Lovebird is certainly an interesting name for a species of bird. But why were these small parrots named this way? Intrigued, I spent some time researching to find out. I’d love to share my findings with you here today.
So, why are lovebirds called lovebirds? Lovebirds get their name from their natural desire to form and remain in close monogamous bonds (having only one mate at a time). Lovebirds are thus commonly found in pairs in the wild, and do best when kept as pairs in captivity. Paired lovebirds are naturally very social and affectionate with one another.
It’s no surprise that the term ‘lovebirds’ extends to humans.
You may even hear the saying every now and again – specifically to loved up couples who spend a significant amount of time with one another.
Let us now take a closer look at the origin of the name and what this all means for these particular birds.
How Did Lovebirds Get Their Name?
Lovebirds got their name due to their instinctive nature to form close bonds with one another. More specifically, between two birds that form a pair.
While lovebirds live in larger groups or colonies in the wild, they actively look for a partner of the opposing sex to live, mate, and take care of.
And they’re certainly caring.
Pairs will typically mate for life and show a range of affectionate behavior to one another.
They will sit together on perches, preen each others feathers, and huddle together to keep warm.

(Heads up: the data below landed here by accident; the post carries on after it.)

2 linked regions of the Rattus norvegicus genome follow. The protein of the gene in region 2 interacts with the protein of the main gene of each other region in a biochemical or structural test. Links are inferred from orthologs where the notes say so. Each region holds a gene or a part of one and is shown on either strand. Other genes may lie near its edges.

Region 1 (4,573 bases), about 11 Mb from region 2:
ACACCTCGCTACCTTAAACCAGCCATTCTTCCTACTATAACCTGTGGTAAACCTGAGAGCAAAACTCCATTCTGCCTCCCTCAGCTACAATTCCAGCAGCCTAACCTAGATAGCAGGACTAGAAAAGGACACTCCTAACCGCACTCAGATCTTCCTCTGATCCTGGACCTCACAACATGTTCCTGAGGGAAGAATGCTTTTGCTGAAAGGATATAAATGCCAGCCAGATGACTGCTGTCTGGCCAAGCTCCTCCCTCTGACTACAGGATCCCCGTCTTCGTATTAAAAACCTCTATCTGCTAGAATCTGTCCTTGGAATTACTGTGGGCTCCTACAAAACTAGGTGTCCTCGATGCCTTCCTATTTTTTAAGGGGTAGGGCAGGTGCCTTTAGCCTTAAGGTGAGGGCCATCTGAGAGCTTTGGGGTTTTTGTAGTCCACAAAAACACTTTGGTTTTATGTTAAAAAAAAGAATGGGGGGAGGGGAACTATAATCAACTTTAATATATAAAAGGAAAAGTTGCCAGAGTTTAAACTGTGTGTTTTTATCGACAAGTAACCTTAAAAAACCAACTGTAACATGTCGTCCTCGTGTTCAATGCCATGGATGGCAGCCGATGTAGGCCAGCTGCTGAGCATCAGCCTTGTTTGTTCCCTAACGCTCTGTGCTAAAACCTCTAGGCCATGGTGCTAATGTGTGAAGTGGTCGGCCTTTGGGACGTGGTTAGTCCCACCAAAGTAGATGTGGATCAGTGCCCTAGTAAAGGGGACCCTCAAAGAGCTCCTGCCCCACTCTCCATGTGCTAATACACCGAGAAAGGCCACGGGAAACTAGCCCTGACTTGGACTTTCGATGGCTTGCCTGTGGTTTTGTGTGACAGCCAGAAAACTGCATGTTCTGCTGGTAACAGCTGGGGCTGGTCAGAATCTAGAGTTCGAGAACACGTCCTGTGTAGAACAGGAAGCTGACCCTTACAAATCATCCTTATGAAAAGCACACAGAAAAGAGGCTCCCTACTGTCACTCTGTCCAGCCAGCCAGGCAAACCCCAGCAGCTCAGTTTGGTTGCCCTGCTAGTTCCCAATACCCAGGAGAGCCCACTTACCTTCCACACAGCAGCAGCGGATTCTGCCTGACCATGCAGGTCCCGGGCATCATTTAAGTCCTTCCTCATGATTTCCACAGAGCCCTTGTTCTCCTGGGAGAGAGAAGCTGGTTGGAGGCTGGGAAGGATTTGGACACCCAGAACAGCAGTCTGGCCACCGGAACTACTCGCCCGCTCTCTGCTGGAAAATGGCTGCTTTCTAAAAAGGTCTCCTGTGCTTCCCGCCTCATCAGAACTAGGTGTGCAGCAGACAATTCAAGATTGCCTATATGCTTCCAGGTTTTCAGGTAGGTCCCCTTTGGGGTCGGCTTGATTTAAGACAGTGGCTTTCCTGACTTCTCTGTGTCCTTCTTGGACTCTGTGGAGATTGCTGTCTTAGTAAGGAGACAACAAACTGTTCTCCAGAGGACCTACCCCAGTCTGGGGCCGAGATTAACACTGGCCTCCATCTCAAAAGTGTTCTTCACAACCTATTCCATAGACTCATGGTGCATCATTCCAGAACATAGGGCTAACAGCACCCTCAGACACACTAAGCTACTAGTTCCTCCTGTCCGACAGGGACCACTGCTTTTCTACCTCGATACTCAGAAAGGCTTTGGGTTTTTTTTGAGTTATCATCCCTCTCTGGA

They are clear demonstrations of affection; and one that is entirely natural to a lovebird.
In captivity, if two lovebirds are housed together in the same cage (specifically a male and a female), they will look to mate. You’ll also likely find that they remain very close to one another and have a keen desire not to be separated apart.
Do Lovebirds Need A Partner?
Lovebirds can live in pairs, although do not necessarily need a partner to live or to thrive. It is essential, however, that they receive sufficient attention from their owners if they are kept alone.
Lovebirds are undoubtedly very social in nature; living in large flocks in the wild.
But we must recognize that lovebirds in the wild are free to move about; they can come and go as they please and find the right mate that they want to pair with.
The same however, cannot always be said for lovebirds kept in captivity.
They are confined to a cage, after all.
This is why it is so essential if you are interested or keen to keep lovebirds that you first consider the lovebird species you want to pair, then you consider the sexes, and lastly you will need to ensure you have a sufficiently large cage.
This is the key to pairing lovebirds together.
Otherwise, it can actually prove very problematic!
For instance, Fischer lovebirds are notoriously aggressive; and these are particularly challenging to house together.
Especially if you were to put two males in the same cage.
But even with other species, such as peach-faced lovebirds, they can become aggressive with each other for all sorts of reasons too.
Even if they are bonded.
For instance, they can become jealous or hormonal during mating season.